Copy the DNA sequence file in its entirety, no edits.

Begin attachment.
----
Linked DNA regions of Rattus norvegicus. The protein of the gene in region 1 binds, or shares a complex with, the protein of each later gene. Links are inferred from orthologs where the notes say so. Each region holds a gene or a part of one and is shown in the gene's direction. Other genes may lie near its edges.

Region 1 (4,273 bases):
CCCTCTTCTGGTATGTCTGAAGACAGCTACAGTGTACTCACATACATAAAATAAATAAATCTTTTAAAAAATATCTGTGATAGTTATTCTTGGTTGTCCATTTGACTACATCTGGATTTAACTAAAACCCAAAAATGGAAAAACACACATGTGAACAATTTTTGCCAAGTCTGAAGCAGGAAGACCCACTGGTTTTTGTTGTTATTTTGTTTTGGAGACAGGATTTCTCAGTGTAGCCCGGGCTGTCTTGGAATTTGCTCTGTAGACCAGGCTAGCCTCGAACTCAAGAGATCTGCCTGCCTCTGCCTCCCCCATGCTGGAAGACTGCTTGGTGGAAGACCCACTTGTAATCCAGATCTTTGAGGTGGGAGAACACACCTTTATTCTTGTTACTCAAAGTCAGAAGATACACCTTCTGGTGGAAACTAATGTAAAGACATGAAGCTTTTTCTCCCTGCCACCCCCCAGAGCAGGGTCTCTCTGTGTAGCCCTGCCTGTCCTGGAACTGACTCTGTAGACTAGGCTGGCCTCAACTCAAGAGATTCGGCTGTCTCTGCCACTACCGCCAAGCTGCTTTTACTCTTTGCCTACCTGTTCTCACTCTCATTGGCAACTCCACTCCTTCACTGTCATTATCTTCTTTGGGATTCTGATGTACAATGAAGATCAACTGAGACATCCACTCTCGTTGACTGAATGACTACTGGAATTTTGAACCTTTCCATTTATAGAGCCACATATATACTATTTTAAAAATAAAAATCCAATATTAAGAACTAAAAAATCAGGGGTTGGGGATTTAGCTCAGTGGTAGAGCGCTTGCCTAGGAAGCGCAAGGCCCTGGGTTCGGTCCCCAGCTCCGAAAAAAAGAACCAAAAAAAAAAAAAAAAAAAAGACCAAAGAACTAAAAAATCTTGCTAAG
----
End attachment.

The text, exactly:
Linked DNA regions of Rattus norvegicus. The protein of the gene in region 1 binds, or shares a complex with, the protein of each later gene. Links are inferred from orthologs where the notes say so. Each region holds a gene or a part of one and is shown in the gene's direction. Other genes may lie near its edges.

Region 1 (4,273 bases):
CCCTCTTCTGGTATGTCTGAAGACAGCTACAGTGTACTCACATACATAAAATAAATAAATCTTTTAAAAAATATCTGTGATAGTTATTCTTGGTTGTCCATTTGACTACATCTGGATTTAACTAAAACCCAAAAATGGAAAAACACACATGTGAACAATTTTTGCCAAGTCTGAAGCAGGAAGACCCACTGGTTTTTGTTGTTATTTTGTTTTGGAGACAGGATTTCTCAGTGTAGCCCGGGCTGTCTTGGAATTTGCTCTGTAGACCAGGCTAGCCTCGAACTCAAGAGATCTGCCTGCCTCTGCCTCCCCCATGCTGGAAGACTGCTTGGTGGAAGACCCACTTGTAATCCAGATCTTTGAGGTGGGAGAACACACCTTTATTCTTGTTACTCAAAGTCAGAAGATACACCTTCTGGTGGAAACTAATGTAAAGACATGAAGCTTTTTCTCCCTGCCACCCCCCAGAGCAGGGTCTCTCTGTGTAGCCCTGCCTGTCCTGGAACTGACTCTGTAGACTAGGCTGGCCTCAACTCAAGAGATTCGGCTGTCTCTGCCACTACCGCCAAGCTGCTTTTACTCTTTGCCTACCTGTTCTCACTCTCATTGGCAACTCCACTCCTTCACTGTCATTATCTTCTTTGGGATTCTGATGTACAATGAAGATCAACTGAGACATCCACTCTCGTTGACTGAATGACTACTGGAATTTTGAACCTTTCCATTTATAGAGCCACATATATACTATTTTAAAAATAAAAATCCAATATTAAGAACTAAAAAATCAGGGGTTGGGGATTTAGCTCAGTGGTAGAGCGCTTGCCTAGGAAGCGCAAGGCCCTGGGTTCGGTCCCCAGCTCCGAAAAAAAGAACCAAAAAAAAAAAAAAAAAAAAGACCAAAGAACTAAAAAATCTTGCTAAG